About Dr Xin-Ming Chen

Diabetic nephropathy is a leading cause of end-stage renal failure, accounting for 35-40% of all new cases requiring dialysis therapy or kidney transplantation throughout the world and diabetes mellitus is predicted to afflict up to 25% of the older population in western countries, representing a significant burden on the health system. It is increasingly being recognized that the burden of diabetic nephropathy is not limited to its implications on demands for organ transplantation, but has a major impact on the health of the overall population. Indeed, patients with reduced kidney function represent a population not only at risk for progression of kidney disease and for end-stage renal disease, but also at even greater risk for cardiovascular diseases. This suggests that patients with diabetic nephropathy who are progressing towards end-stage renal disease carry the heaviest burden of cardiovascular disease, and that this frequently leads to death before end-stage renal disease is reached. So, diabetic nephropathy, through their impact on cardiovascular morbidity, may directly contribute to increasing mortalities. At present, there is no specific cure for diabetic nephropathy. Renal transplantation is limited by organ shortage, a worldwide problem that is not likely to be resolved in the near or immediate future. Therapeutic strategies to delay or arrest the progression of kidney nephropathy are essential to the treatment of patients with diabetes mellitus. Therefore, the best therapeutic option at the present time is to understand the mechanisms of diabetic renal fibrosis and then develop new strategies to prevent the progression of the diseases.

Progressive renal interstitial fibrosis and tubular atrophy represent the final common injury pathway for the majority of insults that lead to chronic kidney disease, including diabetic nephropathy. It is now clearly recognised that tubulointerstitial pathology predicts progression of diabetic nephropathy. Tubulointerstitial fibrosis is characterized by excess accumulation of extracellular matrix (ECM) in the renal interstitium.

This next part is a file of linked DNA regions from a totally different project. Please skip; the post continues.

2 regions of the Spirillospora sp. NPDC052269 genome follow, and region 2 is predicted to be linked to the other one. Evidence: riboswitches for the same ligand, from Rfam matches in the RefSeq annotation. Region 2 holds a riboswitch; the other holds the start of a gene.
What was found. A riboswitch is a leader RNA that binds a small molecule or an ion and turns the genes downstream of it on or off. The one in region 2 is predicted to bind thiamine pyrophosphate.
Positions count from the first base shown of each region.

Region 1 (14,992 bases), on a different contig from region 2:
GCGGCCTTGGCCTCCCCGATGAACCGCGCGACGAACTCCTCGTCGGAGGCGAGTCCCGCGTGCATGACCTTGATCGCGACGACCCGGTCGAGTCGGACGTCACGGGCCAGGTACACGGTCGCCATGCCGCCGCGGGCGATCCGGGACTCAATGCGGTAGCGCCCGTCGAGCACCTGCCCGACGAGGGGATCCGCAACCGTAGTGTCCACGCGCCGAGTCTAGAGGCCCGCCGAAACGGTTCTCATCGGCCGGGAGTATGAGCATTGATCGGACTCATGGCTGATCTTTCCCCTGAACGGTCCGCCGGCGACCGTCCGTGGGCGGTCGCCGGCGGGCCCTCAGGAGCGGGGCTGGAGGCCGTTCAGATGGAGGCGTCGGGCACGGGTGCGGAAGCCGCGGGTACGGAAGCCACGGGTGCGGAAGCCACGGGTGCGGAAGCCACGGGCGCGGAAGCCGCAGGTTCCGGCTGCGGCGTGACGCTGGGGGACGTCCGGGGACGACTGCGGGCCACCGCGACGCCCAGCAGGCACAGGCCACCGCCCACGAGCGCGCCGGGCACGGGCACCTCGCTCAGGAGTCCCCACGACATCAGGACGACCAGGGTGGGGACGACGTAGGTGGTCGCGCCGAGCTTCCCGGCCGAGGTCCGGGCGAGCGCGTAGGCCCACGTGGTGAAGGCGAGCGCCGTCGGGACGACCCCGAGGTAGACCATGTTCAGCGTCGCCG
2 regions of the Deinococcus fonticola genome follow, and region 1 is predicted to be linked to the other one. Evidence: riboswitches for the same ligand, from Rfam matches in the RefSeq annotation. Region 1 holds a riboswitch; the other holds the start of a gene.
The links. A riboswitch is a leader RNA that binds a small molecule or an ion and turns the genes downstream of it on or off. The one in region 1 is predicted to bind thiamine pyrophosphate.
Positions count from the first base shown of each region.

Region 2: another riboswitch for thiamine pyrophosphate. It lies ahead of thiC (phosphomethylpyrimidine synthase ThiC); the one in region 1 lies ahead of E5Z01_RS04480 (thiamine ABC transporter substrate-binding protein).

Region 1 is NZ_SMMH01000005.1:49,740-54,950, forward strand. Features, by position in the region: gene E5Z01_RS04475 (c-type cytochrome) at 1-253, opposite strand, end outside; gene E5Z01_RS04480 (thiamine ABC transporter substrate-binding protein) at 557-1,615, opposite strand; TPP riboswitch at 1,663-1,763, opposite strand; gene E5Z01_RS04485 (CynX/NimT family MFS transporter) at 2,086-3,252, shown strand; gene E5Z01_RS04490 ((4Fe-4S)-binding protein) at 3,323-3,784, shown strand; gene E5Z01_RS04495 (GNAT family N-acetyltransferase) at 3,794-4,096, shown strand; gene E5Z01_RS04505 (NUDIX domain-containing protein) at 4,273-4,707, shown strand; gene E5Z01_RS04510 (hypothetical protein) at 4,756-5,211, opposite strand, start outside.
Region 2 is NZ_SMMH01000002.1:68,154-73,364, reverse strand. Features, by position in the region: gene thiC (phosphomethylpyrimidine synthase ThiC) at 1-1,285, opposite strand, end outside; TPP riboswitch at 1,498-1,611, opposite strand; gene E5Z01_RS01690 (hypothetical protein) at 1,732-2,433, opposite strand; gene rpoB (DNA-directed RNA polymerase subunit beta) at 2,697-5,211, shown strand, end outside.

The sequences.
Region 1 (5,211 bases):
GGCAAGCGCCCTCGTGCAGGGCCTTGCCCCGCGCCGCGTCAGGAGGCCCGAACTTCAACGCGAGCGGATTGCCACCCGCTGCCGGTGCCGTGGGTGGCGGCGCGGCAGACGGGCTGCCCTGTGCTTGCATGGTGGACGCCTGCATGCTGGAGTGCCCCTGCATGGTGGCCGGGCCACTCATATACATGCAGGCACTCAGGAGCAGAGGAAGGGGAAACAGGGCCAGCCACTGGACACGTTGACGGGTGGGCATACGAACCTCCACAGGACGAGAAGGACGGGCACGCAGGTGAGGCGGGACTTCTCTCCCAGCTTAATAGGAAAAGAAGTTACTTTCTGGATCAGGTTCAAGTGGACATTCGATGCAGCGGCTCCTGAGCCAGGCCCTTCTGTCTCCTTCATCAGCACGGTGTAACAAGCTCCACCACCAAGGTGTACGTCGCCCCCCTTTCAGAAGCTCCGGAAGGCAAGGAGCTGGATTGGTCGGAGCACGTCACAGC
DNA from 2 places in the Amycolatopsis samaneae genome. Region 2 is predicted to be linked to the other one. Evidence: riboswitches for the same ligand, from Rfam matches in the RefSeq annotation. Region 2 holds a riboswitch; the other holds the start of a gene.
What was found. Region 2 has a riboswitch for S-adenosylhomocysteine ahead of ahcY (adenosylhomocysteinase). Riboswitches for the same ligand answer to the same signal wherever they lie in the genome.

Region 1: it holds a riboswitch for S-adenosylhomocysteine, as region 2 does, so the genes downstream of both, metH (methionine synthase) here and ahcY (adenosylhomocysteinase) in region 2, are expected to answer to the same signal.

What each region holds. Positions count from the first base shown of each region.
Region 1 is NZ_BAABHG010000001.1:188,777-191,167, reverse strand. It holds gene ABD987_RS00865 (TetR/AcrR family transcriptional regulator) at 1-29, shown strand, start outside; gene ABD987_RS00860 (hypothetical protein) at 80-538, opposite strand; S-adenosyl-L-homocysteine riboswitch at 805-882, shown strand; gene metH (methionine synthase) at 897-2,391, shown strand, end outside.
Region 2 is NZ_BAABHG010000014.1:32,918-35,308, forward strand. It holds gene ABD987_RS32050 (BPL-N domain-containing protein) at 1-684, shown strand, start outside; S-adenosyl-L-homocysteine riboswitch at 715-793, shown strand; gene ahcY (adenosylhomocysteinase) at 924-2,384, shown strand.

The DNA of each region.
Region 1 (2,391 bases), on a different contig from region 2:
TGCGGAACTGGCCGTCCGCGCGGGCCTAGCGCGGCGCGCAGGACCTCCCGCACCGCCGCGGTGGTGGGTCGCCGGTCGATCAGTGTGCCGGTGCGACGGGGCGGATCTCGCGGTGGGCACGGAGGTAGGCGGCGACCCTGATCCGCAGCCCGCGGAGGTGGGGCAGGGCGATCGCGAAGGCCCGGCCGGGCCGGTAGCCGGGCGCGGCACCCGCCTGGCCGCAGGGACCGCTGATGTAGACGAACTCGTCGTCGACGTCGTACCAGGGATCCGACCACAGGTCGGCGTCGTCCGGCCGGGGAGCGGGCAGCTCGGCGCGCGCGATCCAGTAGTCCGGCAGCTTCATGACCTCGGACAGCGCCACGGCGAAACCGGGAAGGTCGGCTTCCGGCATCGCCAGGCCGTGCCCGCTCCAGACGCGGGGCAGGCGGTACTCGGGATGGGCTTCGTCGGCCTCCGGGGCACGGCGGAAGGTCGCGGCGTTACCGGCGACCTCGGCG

Dr. Chen is currently a senior lecturer and Senior Scientist in the Kolling Institute of Medical Research. Dr. Chen’s postdoctoral research projects in Johns Hopkins University aimed to examine the role of Kruppel-like factors in cellular and molecular biology. These projects continued after his accepting a faculty appointment in Emory University. The inducible KLF4 expression system Dr. Chen independently established has played a foundational role for these projects. Dr. Chen firstly identified the gene expression profile induced by KLF4 using this KLF4 expression system with cDNA microarray analysis. Subsequently siRNA-mediated KLF4 gene silencing has been developed. As a result of his research in Johns Hopkins and Emory Universities eight articles were published in highly respected-peer-reviewed journals such as J Biol Chem, J Mol Biol and Oncogene. Since 2003, Dr Chen has been working on several projects to understand the mechanisms of diabetic renal fibrosis in the Kolling Institute. To date, 21 manuscripts have been published in renal medicine. His research experience with KLF4 has created a new direction in the Kolling Renal Research Laboratories in the area of “Epithelial-mesenchymal transformation in diabetic nephropathy”. This was funded as an NHMRC project grant 2005 and led to the successful completion of a PhD project. He has also been successful in an NHMRC project grant in 2008 and an ARC-linkage grant 2005. With his supervision, four outstanding PhD students were awarded their PhDs in 2006 and 2008. He currently co-supervises 4 PhD students at the University of Sydney.

Our research interests including the following aspects:

  • The isoform specific effects of transforming growth factor β (TGFβ) in diabetic nephropathy.
  • Differentiating the inflammatory vs the profibrotic component of progressive renal disease in diabetic nephropathy.
  • The role of the Kruppel like transcription factors in mediating vascular disease and progressive renal fibrosis.
  • MicroRNA and regulation of renal inflammation and fibrosis.
  • Re-expression of fetal developmental markers of maturation in the epithelial to mesenchymal transformation observed in diabetic nephropathy.
  • Stimulation of the peroxisome proliferator agonist receptors as a strategy to reduce progressive renal disease in kidney disease due to, and independent of, diabetes mellitus.
  • Molecular differences in PPAR gamma agonists that underpin differences in clinical outcomes.
  • Mechanisms of renal repair with a focus on the BMP-7 signalling pathways.
  • The consequences of statins on renal tubular function.
  • Hypoxia inducible genes and diabetic nephropathy.
  • Toll-like receptors and diabetic nephropathy.
  • The thioredoxin pathway and diabetic vascular disease.

Selected publications

For a comprehensive list of Dr Chen's publicatons, please visit his Sydney Medical School profile page